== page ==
The word “community” can describe many things, such as the places where we live, our neighbors around us and groups of people we belong to. The West Virginia University Extension Service seeks to impact all of them positively, and sometimes in unexpected ways.
Enter the Family and Community Development program unit and its leader, David “Tony” Michael.
Michael hopes to use Extension’s professional knowledge communities to strengthen physical communities in each and every county as he steps in to his new role as program leader.
From better trained emergency responders and workforces to well-equipped local leaders and stronger local economies, the diverse program tackles a myriad of important issues for West Virginians.
Michael also brings with him a vision built from the structure of the program itself—integrated programming.
“We’ve got to have more integrated programming in order to make a greater impact on West Virginia,” he said. “By having programs work together while still keeping their individual identities, we start to see how these programs overlap. With this knowledge, we can focus on using the individuals and collective strengths of these programs to create bigger positive change.”
The vision in its simplest form is to integrate programs within other areas of WVU Extension programs to reach a wider audience. He believes by doing this, the impact in the lives of West Virginians and communities will be more visible.
As a key step, Michael pledged to cultivate a direct relationship with every other program unit in Extension.
“I want us to build a vision that isn’t just mine, but something collective we can build together. I believe there is power in understanding that we are unique individuals with different ideas, and I want to capitalize on that,” he said.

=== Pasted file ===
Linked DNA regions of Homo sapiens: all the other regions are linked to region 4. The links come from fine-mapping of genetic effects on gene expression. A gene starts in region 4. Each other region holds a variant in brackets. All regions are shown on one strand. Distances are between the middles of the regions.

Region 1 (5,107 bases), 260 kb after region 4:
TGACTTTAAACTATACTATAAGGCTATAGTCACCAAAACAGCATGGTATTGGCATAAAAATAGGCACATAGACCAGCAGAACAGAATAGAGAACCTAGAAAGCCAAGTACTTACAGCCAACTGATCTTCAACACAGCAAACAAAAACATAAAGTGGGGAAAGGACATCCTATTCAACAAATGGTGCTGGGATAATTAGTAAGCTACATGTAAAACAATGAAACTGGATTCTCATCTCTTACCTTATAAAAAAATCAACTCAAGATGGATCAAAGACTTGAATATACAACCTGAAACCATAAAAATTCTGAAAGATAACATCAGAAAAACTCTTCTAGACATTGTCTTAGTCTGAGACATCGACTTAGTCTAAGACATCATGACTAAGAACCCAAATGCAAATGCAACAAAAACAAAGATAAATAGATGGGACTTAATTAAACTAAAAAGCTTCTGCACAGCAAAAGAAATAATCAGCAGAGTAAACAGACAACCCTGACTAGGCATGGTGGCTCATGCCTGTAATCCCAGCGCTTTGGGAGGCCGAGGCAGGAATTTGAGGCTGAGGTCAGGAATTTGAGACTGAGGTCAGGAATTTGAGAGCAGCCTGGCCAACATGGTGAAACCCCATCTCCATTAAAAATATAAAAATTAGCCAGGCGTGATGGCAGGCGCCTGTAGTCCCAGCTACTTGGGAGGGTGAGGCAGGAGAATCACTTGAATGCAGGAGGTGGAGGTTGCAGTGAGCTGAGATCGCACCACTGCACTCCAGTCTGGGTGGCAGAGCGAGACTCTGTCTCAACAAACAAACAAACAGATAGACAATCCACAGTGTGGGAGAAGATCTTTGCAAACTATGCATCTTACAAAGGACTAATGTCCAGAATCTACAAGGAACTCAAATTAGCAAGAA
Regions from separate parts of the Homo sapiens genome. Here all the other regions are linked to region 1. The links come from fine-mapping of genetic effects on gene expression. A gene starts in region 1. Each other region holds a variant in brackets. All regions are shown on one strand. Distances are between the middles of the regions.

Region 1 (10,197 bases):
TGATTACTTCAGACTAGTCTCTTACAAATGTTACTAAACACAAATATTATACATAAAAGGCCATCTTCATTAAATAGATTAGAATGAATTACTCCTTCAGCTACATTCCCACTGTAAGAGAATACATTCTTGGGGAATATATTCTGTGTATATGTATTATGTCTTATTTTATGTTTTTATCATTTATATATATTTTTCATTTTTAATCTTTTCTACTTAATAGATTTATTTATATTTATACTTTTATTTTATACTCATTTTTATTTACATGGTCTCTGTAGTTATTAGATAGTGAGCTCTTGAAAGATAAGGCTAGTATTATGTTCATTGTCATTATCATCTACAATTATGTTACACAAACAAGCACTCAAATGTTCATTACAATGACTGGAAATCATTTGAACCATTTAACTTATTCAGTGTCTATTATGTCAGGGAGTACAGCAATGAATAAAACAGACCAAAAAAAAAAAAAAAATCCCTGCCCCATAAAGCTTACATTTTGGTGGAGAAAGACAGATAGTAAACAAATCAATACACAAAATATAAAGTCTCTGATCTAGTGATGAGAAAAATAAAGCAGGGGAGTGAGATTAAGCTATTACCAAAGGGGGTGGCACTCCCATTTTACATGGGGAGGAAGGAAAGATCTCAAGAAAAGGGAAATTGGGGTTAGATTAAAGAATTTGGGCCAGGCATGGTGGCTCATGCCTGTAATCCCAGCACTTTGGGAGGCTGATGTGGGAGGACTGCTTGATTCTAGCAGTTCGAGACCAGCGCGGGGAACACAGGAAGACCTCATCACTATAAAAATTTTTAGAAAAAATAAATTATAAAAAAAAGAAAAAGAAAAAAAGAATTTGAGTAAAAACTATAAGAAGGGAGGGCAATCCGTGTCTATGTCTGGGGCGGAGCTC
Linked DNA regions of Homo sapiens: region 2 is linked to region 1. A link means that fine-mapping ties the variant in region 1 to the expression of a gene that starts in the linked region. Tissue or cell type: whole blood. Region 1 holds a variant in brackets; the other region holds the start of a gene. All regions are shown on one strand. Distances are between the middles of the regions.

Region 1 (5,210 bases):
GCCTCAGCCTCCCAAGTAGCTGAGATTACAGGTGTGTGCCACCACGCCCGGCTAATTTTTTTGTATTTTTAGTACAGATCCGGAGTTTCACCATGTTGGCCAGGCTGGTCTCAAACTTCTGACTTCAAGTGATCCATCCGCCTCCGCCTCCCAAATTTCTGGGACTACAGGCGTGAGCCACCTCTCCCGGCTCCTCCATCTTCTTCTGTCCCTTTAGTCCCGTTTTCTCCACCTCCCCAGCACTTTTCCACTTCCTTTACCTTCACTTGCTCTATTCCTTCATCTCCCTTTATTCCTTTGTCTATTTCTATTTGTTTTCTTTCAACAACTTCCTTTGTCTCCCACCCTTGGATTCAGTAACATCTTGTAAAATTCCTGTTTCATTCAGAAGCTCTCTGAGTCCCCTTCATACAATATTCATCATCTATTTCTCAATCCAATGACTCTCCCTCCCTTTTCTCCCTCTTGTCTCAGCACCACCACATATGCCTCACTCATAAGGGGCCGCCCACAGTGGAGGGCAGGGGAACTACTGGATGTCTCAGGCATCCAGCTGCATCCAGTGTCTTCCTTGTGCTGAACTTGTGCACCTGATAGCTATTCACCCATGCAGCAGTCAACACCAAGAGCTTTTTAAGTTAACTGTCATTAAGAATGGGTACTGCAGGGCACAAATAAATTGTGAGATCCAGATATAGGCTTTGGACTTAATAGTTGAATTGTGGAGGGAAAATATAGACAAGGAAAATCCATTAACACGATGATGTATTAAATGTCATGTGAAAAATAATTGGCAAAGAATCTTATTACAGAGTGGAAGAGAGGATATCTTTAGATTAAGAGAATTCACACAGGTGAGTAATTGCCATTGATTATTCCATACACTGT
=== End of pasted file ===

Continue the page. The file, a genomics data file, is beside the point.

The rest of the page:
Michael’s time with Extension has given him the unique opportunity to see how different programs function, and he believes that more comprehensive, positive change can only be made through collaborations.
“Think of it like a row boat, when everyone paddles one direction and with a cadence—that’s when we really get moving,” said Michael. “We can have workers that are trained in the latest in safety but also in how to live healthier lives, and we can train community leaders who implement ideas proposed through civic engagement opportunities as part of youth development programs—the combinations are practically endless.”
Seeking the true essence of the WVU Extension Service’s power—Michael understands that when every program is connected, residents get more direct, and better, access to knowledge, education and guidance. They can improve their lives at work and at home.
As both a faculty member and program leader for the Institute for Labor Studies and Research, Michael worked to develop and cultivate better, more productive relationships between labor and business management.
He’s also served as the interim director of the Community, Economic and Workforce Development program previously.
Ultimately, he’s a West Virginian. A native of Talcott in Summers County, Michael acknowledged that his pride for his state and the people in it is at the heart of what he does.
“I’m from here, and I think I have a grasp of the problems that confront us not only as individual communities, but also as a whole,” he said. “We have some challenges, but I believe we’ve got the chance to make a significant impact for individuals, towns, counties and the state overall.”
Michael has earned his bachelor’s degree in English from Bethany College, and his master’s degree in English and juris doctor degree from WVU.